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Iran-Saudi Arabia Relations


Iran-Saudi Arabia Relations

Qatari Emir Sheikh Hamad Bin Khalifa Al-Thani, right, looks for a place next to Venezuelan President Hugo Chavez and Iranian President Mahmoud Ahmadinejad, left, as Saudi King Abdullah and Iraq's President Jalal Talabani look on at an OPEC summit.

(Photo by Salah Malkawi/ Getty Images)
Updated October 13, 2011
The United States accused Iran in October 2011 of being behind a plot to kill the Saudi ambassador in Washington D.C. Tehran hotly denied the accusations, in which two men were charged and Treasury Department sanctions were levied on a total of five people (including four members of the Islamic Revolutionary Guard Corps' Quds Force). To anyone who has followed the tenuous relationship of Iran and Saudi Arabia, the plot on its face alone would seem plausible from the standpoint of a hearty helping of motive: There is no love lost between these two countries.

To find the roots of this centuries-old tension, let's start with the basic regional points of contention. Iran is Persian; Saudi Arabia is Arab. Iran is Shiite Muslim; Saudi Arabia is Sunni Muslim. Geographically, the countries face each other across the critical transportation route of the Persian Gulf. The tensions reflect some regional fears, such as those expressed by Jordan's King Abdullah II in 2006, of Shiite influence spreading from Iran and Lebanon through Iraq (where sectarian tension has marked the period since the overthrow of Saddam Hussein) and Syria, into regions like Bahrain where Saudi Arabia helped the government tamp down on Shiite protests during the Arab Spring. So the age-old Sunni vs. Shiite tension isn't just a matter of religion but regional influence as well.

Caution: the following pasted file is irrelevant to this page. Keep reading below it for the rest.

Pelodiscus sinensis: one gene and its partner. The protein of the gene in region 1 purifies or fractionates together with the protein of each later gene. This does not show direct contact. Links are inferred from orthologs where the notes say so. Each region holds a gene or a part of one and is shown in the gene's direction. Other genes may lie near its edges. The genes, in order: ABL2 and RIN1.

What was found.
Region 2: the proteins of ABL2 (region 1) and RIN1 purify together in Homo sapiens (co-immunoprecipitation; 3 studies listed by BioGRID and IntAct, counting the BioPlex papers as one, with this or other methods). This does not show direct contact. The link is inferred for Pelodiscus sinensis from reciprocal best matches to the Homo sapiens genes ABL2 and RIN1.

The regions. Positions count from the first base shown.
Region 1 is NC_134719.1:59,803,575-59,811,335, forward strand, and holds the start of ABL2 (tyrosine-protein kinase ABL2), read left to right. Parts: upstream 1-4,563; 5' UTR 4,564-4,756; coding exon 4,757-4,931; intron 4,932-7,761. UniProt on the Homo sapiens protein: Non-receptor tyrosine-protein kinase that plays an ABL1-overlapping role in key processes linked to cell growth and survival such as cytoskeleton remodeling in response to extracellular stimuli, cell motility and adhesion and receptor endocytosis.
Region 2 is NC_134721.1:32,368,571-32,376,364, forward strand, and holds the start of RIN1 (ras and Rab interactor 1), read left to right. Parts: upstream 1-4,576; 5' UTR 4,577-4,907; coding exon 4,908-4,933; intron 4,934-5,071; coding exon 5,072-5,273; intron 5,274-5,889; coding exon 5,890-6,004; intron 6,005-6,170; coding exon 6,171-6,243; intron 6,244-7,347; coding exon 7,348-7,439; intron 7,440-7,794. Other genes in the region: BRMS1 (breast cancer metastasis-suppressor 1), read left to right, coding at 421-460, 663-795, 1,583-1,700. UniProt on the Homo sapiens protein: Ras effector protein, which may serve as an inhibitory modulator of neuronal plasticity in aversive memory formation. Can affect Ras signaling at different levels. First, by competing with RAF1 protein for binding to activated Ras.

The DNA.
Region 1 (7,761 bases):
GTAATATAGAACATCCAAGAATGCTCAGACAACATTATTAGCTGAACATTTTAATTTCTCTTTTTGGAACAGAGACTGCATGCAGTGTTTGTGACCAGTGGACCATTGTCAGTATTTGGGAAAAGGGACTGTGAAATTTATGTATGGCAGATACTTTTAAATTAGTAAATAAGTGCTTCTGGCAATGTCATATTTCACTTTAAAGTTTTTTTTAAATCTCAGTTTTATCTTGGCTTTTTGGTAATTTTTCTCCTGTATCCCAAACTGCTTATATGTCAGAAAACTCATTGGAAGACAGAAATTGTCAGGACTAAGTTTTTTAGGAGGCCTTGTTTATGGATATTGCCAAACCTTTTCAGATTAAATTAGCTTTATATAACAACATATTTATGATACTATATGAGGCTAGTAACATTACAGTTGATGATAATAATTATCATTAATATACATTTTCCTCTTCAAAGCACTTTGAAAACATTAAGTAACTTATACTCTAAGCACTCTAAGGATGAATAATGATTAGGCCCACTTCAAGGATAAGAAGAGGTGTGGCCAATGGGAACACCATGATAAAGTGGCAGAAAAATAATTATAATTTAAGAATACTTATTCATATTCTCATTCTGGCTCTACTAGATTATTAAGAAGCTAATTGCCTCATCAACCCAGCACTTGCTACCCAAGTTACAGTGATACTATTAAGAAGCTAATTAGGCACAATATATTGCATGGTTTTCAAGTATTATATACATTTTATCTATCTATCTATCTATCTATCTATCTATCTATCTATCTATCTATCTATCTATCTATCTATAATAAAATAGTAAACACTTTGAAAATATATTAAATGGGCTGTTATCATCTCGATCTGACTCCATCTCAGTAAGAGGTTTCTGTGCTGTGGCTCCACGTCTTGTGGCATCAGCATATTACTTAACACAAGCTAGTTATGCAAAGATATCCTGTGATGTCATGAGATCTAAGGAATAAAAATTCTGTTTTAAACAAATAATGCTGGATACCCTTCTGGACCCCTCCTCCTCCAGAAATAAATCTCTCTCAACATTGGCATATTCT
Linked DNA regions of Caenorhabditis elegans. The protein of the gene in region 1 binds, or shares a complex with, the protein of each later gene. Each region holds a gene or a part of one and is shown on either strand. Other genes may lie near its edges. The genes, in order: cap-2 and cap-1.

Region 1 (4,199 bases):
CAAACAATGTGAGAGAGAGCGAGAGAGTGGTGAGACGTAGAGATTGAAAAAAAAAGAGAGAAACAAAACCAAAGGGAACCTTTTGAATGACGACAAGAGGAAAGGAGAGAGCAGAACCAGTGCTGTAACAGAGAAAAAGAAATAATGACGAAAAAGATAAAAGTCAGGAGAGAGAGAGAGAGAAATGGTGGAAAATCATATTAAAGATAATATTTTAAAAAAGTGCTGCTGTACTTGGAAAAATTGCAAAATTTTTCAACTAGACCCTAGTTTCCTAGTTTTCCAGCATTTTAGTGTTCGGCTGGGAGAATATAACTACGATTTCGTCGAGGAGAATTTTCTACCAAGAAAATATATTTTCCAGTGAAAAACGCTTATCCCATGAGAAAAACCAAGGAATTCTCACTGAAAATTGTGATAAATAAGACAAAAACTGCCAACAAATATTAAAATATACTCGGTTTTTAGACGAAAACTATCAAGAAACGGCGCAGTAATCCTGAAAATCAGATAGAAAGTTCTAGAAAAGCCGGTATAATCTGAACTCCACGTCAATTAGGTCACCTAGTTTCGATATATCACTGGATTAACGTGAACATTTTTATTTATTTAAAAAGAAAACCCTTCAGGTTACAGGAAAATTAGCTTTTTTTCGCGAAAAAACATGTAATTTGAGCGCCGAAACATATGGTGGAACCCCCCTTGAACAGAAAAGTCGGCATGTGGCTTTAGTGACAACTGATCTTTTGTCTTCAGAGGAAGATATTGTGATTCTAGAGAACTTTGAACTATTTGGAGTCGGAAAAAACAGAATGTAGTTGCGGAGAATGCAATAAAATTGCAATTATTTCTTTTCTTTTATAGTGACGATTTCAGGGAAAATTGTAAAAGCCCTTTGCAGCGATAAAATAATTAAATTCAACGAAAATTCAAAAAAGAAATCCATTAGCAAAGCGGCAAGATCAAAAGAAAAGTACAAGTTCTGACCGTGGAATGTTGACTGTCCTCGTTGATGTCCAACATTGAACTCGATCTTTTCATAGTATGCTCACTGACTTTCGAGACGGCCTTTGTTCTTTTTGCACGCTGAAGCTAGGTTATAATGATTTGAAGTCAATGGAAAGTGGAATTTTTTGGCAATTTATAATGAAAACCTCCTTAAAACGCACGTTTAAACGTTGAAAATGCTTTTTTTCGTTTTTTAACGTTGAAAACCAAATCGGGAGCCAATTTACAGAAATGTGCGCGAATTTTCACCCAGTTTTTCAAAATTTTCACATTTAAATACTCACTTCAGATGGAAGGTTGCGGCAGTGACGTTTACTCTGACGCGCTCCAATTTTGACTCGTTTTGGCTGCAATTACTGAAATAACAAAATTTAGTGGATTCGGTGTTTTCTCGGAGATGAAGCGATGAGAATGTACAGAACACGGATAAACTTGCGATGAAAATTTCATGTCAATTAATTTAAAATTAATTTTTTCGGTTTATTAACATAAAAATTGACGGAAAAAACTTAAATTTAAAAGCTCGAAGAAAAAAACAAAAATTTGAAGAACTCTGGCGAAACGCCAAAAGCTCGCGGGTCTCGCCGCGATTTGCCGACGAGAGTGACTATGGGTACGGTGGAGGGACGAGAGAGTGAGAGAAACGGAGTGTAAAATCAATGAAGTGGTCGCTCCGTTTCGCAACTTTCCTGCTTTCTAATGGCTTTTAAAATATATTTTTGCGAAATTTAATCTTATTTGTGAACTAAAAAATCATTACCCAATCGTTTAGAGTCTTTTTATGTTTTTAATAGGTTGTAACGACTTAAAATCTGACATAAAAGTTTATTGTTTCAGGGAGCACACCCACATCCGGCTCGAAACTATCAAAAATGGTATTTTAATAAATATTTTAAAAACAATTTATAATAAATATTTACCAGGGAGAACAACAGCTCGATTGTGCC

Saudi Arabia and Iran first established diplomatic ties in 1928, with attempts to strengthen relations and provide security for the Persian Gulf shared by the king and the shah. Tensions began to mount over Iran's budding military and regional dominance concerns, and then the Islamic Revolution happened in 1979, leading to sectarian verbal warfare from Tehran to Riyadh. It is said that the two least favorite states of Ayatollah Ruhollah Khomeini were Saudi Arabia and the United States; he reportedly said Muslims "should curse tyrants, including the Saudi royal family, these traitors to God's great shrine, may God's curse and that of this prophets and angels be upon them." The king of Saudi Arabia is known as the Custodian of the Two Holy Mosques, in Mecca and Medina.

Saudi Arabia, thus, helped fund Saddam Hussein's war effort in the 1980-88 Iran-Iraq War, in which nearly a million people were killed. This was fueled not only by the sectarian worries but concerns about Saudi security if Iran were to take over neighboring Iraq. Though lasting bitterness was ingrained by the conflict, Iran and Saudi Arabia would later unify in opposition of Iraq's 1990 invasion of Kuwait, though, and ties that had been severed in 1988 were restored in 1991.

Ties were strained by Iran's budding nuclear program, which Tehran has claimed is for peaceful energy purposes but which many global observers - the United States and Saudi Arabia included - fear is being used to develop nuclear weapons. In the 2010 Wikileaks dump of confidential documents including scores of diplomatic cables, King Abdullah is reported as urging the U.S. to "cut off the head of the snake" and attack Iran before it's too late. (Riyadh was not alone in this as leaks revealed other Arab leaders urging that Iran be stopped in its nuclear ambitions.)

Then in October 2011, the alleged Iran-backed plot to kill Saudi Ambassador Adel al-Jubeir was revealed by the U.S. Department of Justice. "We hold them (Iran) accountable for any action they take against us," Saudi Foreign Minister Prince Saud al-Faisal said. "Any action they take against us will have a measured response from Saudi Arabia." The kingdom said that it had information indicating Iran was responsible. Iranian officials called the charges a "fabrication," but in the days after the charges levied the bulk of their criticism at the United States.

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